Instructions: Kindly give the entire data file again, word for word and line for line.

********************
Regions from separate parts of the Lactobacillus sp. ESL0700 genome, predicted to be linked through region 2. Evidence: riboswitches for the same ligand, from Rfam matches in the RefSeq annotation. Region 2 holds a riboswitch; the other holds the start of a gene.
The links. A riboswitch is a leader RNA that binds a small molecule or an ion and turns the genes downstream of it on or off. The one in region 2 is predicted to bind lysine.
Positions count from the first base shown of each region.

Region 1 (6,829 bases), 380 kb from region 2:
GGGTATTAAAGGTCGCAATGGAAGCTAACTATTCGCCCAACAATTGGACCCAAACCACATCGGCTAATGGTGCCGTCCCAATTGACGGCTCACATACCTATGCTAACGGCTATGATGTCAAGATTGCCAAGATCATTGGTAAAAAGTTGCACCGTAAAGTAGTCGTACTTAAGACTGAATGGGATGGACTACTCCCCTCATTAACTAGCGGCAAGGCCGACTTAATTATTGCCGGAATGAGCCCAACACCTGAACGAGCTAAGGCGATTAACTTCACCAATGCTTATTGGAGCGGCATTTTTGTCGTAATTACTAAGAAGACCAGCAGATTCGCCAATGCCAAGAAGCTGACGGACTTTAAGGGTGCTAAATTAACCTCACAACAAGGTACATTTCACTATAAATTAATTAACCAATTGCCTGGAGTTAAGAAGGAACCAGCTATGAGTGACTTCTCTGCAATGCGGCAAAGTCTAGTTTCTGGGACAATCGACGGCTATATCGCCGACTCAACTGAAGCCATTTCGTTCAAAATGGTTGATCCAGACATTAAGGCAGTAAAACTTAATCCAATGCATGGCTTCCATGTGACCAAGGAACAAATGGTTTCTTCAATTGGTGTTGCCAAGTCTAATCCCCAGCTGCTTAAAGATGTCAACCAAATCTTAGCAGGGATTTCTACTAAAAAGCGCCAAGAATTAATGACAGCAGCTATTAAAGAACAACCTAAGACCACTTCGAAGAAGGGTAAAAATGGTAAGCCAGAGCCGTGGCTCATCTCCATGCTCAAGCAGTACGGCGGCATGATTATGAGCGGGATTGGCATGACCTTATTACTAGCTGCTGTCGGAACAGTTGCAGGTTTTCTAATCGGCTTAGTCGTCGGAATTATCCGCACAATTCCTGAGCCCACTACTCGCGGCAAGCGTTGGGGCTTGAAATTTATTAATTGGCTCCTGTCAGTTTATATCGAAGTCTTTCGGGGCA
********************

Regions from separate parts of the Lactobacillus sp. ESL0700 genome, predicted to be linked through region 2. Evidence: riboswitches for the same ligand, from Rfam matches in the RefSeq annotation. Region 2 holds a riboswitch; the other holds the start of a gene.
The links. A riboswitch is a leader RNA that binds a small molecule or an ion and turns the genes downstream of it on or off. The one in region 2 is predicted to bind lysine.
Positions count from the first base shown of each region.

Region 1 (6,829 bases), 380 kb from region 2:
GGGTATTAAAGGTCGCAATGGAAGCTAACTATTCGCCCAACAATTGGACCCAAACCACATCGGCTAATGGTGCCGTCCCAATTGACGGCTCACATACCTATGCTAACGGCTATGATGTCAAGATTGCCAAGATCATTGGTAAAAAGTTGCACCGTAAAGTAGTCGTACTTAAGACTGAATGGGATGGACTACTCCCCTCATTAACTAGCGGCAAGGCCGACTTAATTATTGCCGGAATGAGCCCAACACCTGAACGAGCTAAGGCGATTAACTTCACCAATGCTTATTGGAGCGGCATTTTTGTCGTAATTACTAAGAAGACCAGCAGATTCGCCAATGCCAAGAAGCTGACGGACTTTAAGGGTGCTAAATTAACCTCACAACAAGGTACATTTCACTATAAATTAATTAACCAATTGCCTGGAGTTAAGAAGGAACCAGCTATGAGTGACTTCTCTGCAATGCGGCAAAGTCTAGTTTCTGGGACAATCGACGGCTATATCGCCGACTCAACTGAAGCCATTTCGTTCAAAATGGTTGATCCAGACATTAAGGCAGTAAAACTTAATCCAATGCATGGCTTCCATGTGACCAAGGAACAAATGGTTTCTTCAATTGGTGTTGCCAAGTCTAATCCCCAGCTGCTTAAAGATGTCAACCAAATCTTAGCAGGGATTTCTACTAAAAAGCGCCAAGAATTAATGACAGCAGCTATTAAAGAACAACCTAAGACCACTTCGAAGAAGGGTAAAAATGGTAAGCCAGAGCCGTGGCTCATCTCCATGCTCAAGCAGTACGGCGGCATGATTATGAGCGGGATTGGCATGACCTTATTACTAGCTGCTGTCGGAACAGTTGCAGGTTTTCTAATCGGCTTAGTCGTCGGAATTATCCGCACAATTCCTGAGCCCACTACTCGCGGCAAGCGTTGGGGCTTGAAATTTATTAATTGGCTCCTGTCAGTTTATATCGAAGTCTTTCGGGGCA